The Daily Mail reports this evening that cracks found in the wing sections of several AirbusA380 jumbo jets have led to deep concern among a group of Australian aircraft engineers. Calling for the grounding of all A380 aircraft, the group highlighted recent faults uncovered in the wing structures of several Singapore Airlines and Qantas jets in their complaint.
Acknowledging the cracks, the airlines and manufacturer claim that the faults are in non-critical sections of the wings and that an easy detection and repair method has been identified. None of the seven current carriers that operate the aircraft are planning on taking the equipment out of service.
Nevertheless, news of the cracks is a significant concern for Airbus, which has been struggling to compete in a market that’s quickly moving towards smaller, more fuel efficient equipment. With the earliest delivery of their next generation aircraft slated for late 2013 2014, they need to rely on sales of the A380 to propel revenue. If technical difficulties keep plaguing the A380, it could significantly impact the future of the company.
The Daily Mail has an interesting article on the final resting place of a Boeing 747. The Jumbo had been in service for 35 years and covered over 55 million miles but took its final trip to Cotswald airport in the UK.
In just two days, experts from Air Salvage International turned the mighty beast into a pile of twisted metal. The owners of the jet (Dubai Air Wing) first made sure that anything of value was removed from the plane, and all parts taken out will be tested to see if they are in good enough condition to be resold as spares.
The final job of this 747 was probably its most interesting one – transporting horses around the world. The plane was one of just a few dedicated horse carriers, flying the four footers to major equestrian events. In the final photo of the article, you see the small pile of debris which was once a 747 – and once flew British Airways passengers around the world.
The end of an airline is upon us. While there are still a few wrinkles in th merger between Delta and Northwest Airlines to iron out, things are pretty much set in stone when they start repainting aircraft. To start, Delta, a carrier that has never had the 747 jumbo jet in its livery, will be usurping Northwest’s aircraft and putting them on long haul routes.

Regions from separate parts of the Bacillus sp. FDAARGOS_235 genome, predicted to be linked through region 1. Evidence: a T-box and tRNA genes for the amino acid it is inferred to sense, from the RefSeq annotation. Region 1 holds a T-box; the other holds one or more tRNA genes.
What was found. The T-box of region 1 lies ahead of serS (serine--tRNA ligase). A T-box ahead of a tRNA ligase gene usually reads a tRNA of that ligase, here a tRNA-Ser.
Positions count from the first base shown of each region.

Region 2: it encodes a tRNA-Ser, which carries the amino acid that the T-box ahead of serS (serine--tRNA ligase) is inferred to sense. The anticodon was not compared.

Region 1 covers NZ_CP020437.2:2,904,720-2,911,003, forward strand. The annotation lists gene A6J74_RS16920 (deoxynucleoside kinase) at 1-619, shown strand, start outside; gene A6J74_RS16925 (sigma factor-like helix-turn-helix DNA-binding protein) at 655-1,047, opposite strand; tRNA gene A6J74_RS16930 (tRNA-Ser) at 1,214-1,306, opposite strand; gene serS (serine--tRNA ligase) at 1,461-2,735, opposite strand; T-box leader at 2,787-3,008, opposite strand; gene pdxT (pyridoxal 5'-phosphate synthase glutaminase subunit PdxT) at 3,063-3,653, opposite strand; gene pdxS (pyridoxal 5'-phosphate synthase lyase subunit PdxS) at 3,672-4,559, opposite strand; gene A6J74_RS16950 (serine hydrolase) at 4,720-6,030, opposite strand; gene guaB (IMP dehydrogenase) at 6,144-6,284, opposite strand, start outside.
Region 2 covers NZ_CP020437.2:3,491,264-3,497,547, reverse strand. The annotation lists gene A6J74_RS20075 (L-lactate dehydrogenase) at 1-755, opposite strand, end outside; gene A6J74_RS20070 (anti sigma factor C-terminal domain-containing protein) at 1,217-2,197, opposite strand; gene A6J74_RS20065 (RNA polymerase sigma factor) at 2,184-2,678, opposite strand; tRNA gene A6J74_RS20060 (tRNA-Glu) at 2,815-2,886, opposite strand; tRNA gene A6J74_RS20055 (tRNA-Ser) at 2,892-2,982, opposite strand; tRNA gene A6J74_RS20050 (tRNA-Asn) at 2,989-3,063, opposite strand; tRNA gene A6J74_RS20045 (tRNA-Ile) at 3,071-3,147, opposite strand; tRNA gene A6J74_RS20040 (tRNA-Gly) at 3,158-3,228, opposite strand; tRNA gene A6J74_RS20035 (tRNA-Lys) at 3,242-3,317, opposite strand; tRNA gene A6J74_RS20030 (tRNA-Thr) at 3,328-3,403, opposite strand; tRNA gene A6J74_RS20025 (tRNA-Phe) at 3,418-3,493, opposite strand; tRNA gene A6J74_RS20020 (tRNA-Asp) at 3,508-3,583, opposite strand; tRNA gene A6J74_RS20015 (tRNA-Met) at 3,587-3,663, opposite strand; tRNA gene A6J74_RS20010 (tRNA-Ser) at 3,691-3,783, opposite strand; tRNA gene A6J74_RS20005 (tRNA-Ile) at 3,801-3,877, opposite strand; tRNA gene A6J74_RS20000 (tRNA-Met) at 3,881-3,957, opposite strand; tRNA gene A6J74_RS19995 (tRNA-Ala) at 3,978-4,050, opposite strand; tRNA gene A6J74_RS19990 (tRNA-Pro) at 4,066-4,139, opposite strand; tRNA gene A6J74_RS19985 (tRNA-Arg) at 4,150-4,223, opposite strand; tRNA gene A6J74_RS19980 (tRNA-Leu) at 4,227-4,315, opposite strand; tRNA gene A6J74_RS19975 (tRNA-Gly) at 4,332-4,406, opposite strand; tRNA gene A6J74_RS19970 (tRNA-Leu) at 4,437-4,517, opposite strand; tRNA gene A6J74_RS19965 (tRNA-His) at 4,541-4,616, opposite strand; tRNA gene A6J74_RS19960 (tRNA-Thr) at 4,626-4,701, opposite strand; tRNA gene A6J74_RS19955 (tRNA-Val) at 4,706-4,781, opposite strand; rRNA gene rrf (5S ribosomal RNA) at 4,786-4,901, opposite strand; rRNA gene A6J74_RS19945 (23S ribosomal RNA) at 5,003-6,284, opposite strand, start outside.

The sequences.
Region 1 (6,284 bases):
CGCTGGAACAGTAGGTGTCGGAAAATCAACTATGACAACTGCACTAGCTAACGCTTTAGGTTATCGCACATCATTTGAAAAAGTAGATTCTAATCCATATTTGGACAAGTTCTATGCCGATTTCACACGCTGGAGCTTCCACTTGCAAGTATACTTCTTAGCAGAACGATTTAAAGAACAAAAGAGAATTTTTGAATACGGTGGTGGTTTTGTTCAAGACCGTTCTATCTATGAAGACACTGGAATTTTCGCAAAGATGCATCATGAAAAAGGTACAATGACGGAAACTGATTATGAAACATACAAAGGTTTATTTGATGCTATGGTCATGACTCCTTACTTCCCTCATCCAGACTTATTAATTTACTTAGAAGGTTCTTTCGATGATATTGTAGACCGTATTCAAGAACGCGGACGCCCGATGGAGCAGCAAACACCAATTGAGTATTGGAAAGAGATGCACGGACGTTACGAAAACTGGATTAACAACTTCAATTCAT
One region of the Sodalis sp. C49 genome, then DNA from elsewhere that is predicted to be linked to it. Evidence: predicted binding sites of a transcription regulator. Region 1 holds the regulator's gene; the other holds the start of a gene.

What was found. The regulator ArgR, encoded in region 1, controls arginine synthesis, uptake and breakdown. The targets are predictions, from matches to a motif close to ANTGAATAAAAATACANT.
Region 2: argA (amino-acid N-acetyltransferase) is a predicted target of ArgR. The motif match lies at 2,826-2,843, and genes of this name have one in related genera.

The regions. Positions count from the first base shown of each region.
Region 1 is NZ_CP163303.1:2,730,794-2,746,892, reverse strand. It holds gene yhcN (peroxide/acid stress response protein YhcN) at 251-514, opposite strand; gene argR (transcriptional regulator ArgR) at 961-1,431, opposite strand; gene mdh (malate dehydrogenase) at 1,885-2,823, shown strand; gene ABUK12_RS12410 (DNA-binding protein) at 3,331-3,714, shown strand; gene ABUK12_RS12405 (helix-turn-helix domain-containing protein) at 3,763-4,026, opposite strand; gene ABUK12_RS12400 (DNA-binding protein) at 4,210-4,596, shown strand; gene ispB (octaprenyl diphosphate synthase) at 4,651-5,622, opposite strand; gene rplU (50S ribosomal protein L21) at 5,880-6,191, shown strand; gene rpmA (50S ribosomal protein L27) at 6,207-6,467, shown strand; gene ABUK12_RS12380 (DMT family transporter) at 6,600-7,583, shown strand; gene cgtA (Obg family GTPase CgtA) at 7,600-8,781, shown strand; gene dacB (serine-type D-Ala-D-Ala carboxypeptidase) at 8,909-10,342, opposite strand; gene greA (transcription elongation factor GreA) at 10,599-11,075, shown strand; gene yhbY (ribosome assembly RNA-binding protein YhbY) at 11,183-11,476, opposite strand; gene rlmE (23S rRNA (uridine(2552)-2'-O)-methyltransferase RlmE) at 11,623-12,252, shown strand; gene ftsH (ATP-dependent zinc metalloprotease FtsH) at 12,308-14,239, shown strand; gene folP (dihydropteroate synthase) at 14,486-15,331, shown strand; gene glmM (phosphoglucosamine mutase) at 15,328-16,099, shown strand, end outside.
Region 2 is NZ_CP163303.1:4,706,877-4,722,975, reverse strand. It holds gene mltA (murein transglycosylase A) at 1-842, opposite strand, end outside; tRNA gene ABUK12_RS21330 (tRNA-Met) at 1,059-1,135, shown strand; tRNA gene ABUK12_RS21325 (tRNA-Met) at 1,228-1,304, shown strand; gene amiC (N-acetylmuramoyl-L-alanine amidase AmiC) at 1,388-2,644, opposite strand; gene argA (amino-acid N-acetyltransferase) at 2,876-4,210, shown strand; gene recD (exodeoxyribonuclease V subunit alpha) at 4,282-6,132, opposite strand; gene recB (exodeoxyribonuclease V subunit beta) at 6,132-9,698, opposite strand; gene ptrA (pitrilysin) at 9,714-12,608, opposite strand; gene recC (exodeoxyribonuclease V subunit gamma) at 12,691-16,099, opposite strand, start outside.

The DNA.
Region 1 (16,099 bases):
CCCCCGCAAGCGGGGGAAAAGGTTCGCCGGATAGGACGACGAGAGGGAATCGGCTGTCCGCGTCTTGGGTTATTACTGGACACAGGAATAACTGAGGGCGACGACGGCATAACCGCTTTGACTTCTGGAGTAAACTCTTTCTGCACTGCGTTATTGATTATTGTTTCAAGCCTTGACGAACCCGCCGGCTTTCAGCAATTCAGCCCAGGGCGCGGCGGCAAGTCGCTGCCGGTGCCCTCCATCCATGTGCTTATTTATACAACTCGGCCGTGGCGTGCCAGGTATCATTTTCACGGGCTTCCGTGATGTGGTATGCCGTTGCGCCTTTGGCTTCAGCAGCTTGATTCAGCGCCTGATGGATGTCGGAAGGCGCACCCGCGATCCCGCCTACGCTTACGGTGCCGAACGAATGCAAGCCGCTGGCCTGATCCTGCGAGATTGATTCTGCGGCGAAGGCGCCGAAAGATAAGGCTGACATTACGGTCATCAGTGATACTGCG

You can see the whole process of repainting in the above video.
To many, this is a sad passage of redtail aircraft from the once proud Northwest Airlines into the sad mass of Delta airlines. It’s nostalgic, I suppose, but I’m going miss the NW frequent flyer program more than it’s 747s.
In December, Stockholm airport will be home to the first Boeing 747 hostel in the world. This 747-200 was built in 1976 and is currently being converted into a 25 room hostel with 3 beds per room.
Each room features a flat panel TV, wireless Internet access and a shared shower/toilet facility. The upper deck of this 747 has several more luxurious rooms with their own bathroom facility. For the ultimate in overnight luxury, you will even be able to spend the night in the cockpit, where you can enjoy a fantastic view of the air traffic at Stockholm’s Arlanda airport.
In addition to the 747 conversion, the developers are also building a restaurant and excursion area where visitors will be able to walk on the wing of the Jumbo. With the possible exception of working for the airline, or leaving the plane in an emergency, this will be the only time you’ll ever be able to do that!
And don’t forget – you don’t become a member of the mile high club unless you are at least one mile off the ground!
I’ve never been a big fan of hostels, but I’d most certainly make an exception for this one. The Jumbo Hostel will open its doors for reservations in December, in the meantime, why not enjoy some of the photos on their site.
Jumbo jets, like Boeing’s classic 747, are a bit like that Buick your grandpa used to drive. They are sizable enough that you don’t have to concern yourself too much with what is going on outside. What’s a little turbulence to such a massive beast? What’s a six hour flight when you can stand up and actually walk around? (I was a little kid last time I rode in “the boat,” but you get the analogy).
High fuel prices have been grounding more and more of these large aircraft. And those who fly frequently are none to happy about it. Aside from a smoother ride, larger aircraft offer more seating options, more lavatories and more overhead space. If you are flying from New York to L.A. or Atlanta to Seattle, a little extra room can make a big difference.
Among major carriers, American and Delta still offer the most jumbo jet flights at more than 50 per day. However, wide-bodied planes are nowhere to be found on Northwest‘s and Continental‘s domestic routes. According to the industry, large aircraft will account for less that 1% of air traffic by the end of this year.